2. The Global South has much more of a relational cultural style and worldview. They experience more vulnerability and embrace flexibility due to circumstances and situations over which they have little or no control. Therefore, their relational approach to life and problem solving puts them in the lower half of the chart. However, Global South people can also tend toward independence from God, though probably differently and not to the same extent as those of us in the Global North. I’ll label this starting point in Quadrant III for the Global South as “S1.”
  3. The Global North has a need to learn greater dependence on God’s Spirit as opposed to using self or secular management approaches to determining Truth. Therefore, in general, it has a need of moving rightwards on the chart. It also has a need to be much more sensitive to relationships and not always so intensely goal- and task-oriented. So it also could use moving downward on the chart as well. However, the Global North has a huge and rich heritage of learning how to get things done, so I think it would be wrong for it to totally give up its understanding of strategic planning, etc., and demand that it live only in a Quadrant IV worldview. I suggest a good ending point for the Global North would be the lower part of Quadrant II—“N2.”
  4. The Global South also has need of learning greater dependence on God’s Spirit as a primary guiding force. It, too, can use movement to the right on the chart. It could also benefit greatly from learning something about the Global North’s experience in management practices and goal orientation. Therefore some upward movement is also appropriate. Its ending point could then be in the upper part of Quadrant IV—“S2.”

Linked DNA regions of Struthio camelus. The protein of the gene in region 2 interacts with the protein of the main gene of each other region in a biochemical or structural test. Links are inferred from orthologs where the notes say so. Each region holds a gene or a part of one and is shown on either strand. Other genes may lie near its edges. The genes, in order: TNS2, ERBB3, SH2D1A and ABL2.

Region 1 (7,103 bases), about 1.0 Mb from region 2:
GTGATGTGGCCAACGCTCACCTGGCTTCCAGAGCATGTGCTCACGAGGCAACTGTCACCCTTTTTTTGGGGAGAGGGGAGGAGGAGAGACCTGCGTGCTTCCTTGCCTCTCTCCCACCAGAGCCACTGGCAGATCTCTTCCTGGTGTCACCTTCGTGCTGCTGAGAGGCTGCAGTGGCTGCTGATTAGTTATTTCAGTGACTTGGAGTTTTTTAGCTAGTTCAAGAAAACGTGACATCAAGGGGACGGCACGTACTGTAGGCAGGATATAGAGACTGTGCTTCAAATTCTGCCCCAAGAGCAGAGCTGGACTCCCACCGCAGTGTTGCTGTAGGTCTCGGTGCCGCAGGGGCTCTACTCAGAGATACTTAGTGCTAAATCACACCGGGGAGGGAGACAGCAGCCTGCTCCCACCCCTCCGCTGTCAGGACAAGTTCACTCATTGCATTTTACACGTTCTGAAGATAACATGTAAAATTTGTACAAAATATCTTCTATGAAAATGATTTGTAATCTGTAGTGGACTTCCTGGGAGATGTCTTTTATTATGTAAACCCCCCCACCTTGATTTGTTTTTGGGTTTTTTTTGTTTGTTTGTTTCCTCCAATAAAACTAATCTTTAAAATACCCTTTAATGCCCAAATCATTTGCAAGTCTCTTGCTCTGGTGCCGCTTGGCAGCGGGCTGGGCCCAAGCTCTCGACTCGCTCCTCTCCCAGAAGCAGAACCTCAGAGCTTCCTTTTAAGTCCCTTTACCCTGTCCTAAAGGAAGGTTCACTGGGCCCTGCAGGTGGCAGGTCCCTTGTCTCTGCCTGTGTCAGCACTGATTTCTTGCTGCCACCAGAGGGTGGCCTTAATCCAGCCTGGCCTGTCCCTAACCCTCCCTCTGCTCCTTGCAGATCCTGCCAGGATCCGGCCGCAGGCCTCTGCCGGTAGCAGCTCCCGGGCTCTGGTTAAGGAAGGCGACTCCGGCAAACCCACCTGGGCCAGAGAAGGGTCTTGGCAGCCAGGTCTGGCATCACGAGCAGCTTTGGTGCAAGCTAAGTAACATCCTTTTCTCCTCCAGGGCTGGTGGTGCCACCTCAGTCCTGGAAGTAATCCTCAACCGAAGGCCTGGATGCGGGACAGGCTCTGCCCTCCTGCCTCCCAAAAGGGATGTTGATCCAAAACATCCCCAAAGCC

CONCLUSION
My conclusion is that the new positions of N2 and S2 now describe a position for truly healthy cross-cultural partnerships. By both being sensitive to God’s Spirit (the same Spirit for each!) and both bringing to the table the value of their heritage cultural styles, (task- and relationship-orientation, respectively), there is the potential for new synergy that can produce greater effectiveness. It is from this position of N2 that I would hope Partners International is interacting and working together with its ministry partners from the Global South who, in turn, have learned from our partnership, how to end up at S2.

My hope is that by combining both the cultural and spiritual dimensions of the sailboat/powerboat metaphor in this manner, we can clarify our dialog and extract a richer understanding from it—to configure our global partnerships for even greater impact for God’s Kingdom.

A PDF of this article may be downloaded by clicking here.

Jon Lewis is President/CEO of Partners International, Spokane, Washington  /  www.partnersintl.org
Werner Mischke is Executive VP of Mission ONE, Scottsdale, Arizona  /  www.mission1.org

by Jon Lewis / February 4, 2010